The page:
As unexpected and unpredictable as COVID-19 has been, few could have predicted the housing boom that the pandemic ignited across the nation. The U.S. housing market—notoriously known for its role in the 2007-2009 Great Recession—defied expectations and experienced record price growth over the past year as demographic trends, government policies, and basic supply and demand all coalesced. In the short term, soaring home prices have been well-documented both analytically and anecdotally.
The massive amount of federal funding provided in the six stimulus acts provides an unprecedented opportunity to improve Florida and fund programs and infrastructure that have had long-standing backlogs with few past feasible opportunities to address to this degree.
Just as the nation was entering a new phase of the COVID-19 pandemic—one where vaccination rates were rising and pent-up demand for travel started to unleash during the summer—the contagious delta variant exposed tourism’s lingering economic vulnerability.
Shifting demographics as the Baby Boomer generation exits the labor force will also fuel broader changes for the working population. For these reasons, the needs of the future workforce place a premium on human skills development—equipping individuals with the requisite skills to be prepared for a workforce full of disruption and displacement. Increasingly, postsecondary institutions and industry will both be crucial to training workers for an ever-evolving economy.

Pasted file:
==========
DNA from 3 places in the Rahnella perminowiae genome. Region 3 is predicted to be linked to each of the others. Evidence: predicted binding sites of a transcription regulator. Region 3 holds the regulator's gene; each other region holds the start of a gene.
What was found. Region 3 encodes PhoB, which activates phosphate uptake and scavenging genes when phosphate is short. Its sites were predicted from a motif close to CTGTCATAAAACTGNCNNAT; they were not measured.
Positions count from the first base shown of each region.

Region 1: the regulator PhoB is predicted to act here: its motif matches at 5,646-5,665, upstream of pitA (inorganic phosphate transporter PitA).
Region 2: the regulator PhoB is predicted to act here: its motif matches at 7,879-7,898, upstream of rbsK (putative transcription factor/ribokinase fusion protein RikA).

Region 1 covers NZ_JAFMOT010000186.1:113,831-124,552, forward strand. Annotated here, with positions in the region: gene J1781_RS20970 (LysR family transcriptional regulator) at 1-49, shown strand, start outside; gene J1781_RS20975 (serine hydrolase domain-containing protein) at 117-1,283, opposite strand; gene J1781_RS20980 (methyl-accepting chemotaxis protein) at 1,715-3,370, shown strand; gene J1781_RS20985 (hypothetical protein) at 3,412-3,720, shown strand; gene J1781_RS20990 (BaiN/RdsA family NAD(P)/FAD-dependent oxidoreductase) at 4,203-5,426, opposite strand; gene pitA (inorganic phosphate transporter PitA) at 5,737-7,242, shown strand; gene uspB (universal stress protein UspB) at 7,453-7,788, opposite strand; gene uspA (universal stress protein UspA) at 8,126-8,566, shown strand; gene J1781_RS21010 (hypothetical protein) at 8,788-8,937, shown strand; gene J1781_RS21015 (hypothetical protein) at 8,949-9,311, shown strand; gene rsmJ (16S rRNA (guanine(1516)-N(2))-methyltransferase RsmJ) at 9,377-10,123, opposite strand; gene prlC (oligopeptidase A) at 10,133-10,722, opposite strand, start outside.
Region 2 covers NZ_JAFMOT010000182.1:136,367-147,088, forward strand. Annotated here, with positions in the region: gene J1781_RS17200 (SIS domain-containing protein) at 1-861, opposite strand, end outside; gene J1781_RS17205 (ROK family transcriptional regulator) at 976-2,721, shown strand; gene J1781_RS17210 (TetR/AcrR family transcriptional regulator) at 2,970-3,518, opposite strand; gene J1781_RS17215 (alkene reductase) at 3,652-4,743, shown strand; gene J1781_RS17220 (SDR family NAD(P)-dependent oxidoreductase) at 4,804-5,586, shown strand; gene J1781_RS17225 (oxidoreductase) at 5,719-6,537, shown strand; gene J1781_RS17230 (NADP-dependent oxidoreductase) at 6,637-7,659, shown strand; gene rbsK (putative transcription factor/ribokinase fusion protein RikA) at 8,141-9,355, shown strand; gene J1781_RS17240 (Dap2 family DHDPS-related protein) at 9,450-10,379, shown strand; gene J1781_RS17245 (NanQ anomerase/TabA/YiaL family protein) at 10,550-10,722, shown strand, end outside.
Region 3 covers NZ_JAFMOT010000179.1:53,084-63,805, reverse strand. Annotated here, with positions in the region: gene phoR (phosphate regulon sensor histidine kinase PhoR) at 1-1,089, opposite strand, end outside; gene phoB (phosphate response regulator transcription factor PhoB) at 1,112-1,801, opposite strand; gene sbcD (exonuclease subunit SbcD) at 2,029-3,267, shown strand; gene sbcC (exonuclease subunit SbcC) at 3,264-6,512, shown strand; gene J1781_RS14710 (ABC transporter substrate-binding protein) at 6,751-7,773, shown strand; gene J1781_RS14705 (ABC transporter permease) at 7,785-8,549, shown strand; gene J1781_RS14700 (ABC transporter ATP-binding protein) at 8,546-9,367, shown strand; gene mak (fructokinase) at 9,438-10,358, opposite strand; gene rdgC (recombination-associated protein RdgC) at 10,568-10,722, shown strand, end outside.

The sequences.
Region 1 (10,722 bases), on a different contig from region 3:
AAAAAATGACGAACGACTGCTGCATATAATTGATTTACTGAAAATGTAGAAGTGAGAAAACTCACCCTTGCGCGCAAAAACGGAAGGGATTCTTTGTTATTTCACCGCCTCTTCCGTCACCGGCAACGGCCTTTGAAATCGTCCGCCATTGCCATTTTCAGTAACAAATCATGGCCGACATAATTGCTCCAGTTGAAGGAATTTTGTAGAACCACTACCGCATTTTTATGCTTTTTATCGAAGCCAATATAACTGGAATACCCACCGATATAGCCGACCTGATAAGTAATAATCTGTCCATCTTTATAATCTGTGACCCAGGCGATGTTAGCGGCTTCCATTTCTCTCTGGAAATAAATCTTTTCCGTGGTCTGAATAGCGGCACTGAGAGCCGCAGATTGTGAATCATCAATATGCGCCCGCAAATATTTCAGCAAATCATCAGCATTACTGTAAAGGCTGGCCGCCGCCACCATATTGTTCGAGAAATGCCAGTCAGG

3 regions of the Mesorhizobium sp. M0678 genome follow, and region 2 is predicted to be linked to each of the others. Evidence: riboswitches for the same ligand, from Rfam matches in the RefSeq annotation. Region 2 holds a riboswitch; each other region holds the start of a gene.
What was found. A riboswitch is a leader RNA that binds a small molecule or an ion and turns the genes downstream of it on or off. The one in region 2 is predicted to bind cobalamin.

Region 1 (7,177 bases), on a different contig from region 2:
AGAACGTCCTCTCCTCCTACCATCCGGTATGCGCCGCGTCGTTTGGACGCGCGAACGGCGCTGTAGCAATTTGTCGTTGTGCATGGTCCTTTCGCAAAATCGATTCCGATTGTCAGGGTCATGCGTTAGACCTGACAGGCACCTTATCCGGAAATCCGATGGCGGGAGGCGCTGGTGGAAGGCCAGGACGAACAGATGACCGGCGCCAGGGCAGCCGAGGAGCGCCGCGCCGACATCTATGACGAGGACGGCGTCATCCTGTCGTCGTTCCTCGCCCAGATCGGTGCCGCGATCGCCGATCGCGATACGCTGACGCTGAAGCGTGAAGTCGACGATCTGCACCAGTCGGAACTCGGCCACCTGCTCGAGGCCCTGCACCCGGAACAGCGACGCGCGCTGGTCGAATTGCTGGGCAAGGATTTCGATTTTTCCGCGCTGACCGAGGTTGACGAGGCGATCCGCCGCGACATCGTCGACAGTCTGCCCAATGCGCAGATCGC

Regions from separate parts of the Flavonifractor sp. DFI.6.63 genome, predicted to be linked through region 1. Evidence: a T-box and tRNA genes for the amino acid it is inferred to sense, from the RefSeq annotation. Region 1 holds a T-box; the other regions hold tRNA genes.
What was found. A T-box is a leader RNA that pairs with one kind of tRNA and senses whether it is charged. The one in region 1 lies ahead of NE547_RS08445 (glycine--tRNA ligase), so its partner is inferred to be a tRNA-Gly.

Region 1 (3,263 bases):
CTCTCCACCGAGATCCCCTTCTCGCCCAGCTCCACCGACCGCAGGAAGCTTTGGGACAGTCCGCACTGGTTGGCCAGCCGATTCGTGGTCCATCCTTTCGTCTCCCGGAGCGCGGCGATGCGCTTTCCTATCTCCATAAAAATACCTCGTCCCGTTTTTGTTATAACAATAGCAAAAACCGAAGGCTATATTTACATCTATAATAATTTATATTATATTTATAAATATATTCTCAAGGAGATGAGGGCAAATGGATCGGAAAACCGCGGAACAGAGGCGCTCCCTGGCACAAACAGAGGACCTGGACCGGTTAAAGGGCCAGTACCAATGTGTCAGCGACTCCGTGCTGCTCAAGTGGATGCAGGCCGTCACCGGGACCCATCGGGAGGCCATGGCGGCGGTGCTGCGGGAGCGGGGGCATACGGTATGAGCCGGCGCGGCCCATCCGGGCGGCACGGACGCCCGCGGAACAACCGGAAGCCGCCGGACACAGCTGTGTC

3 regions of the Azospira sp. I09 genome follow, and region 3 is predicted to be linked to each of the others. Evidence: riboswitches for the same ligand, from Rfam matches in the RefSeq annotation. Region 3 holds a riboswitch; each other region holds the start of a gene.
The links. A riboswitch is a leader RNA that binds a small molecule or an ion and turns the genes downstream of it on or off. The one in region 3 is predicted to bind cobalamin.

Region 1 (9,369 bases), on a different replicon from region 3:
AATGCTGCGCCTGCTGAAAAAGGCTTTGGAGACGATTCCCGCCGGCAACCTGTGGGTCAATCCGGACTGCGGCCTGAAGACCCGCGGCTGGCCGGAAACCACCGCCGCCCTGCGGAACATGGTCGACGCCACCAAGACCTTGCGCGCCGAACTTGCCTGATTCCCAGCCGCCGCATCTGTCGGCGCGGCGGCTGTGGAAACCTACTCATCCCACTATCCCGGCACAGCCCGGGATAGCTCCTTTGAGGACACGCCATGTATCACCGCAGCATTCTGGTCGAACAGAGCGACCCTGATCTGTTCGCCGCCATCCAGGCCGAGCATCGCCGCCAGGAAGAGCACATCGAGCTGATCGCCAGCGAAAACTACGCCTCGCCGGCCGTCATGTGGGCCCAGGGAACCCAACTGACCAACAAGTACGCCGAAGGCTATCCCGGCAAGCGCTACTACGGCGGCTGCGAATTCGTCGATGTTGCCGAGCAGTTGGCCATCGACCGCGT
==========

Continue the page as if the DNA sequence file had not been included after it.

The third article in our Beyond the Pandemic series... In many ways, Florida's workforce looks starkly different from when it first entered the pandemic over a year ago. Challenges with controlling the spread of COVID-19 precipitated the widespread use of remote work and other digital formats across the state. These changes accelerated workforce trends that were present before COVID-19 (such as automation) and now foreshadow a future workforce that will constantly face disruption and displacement.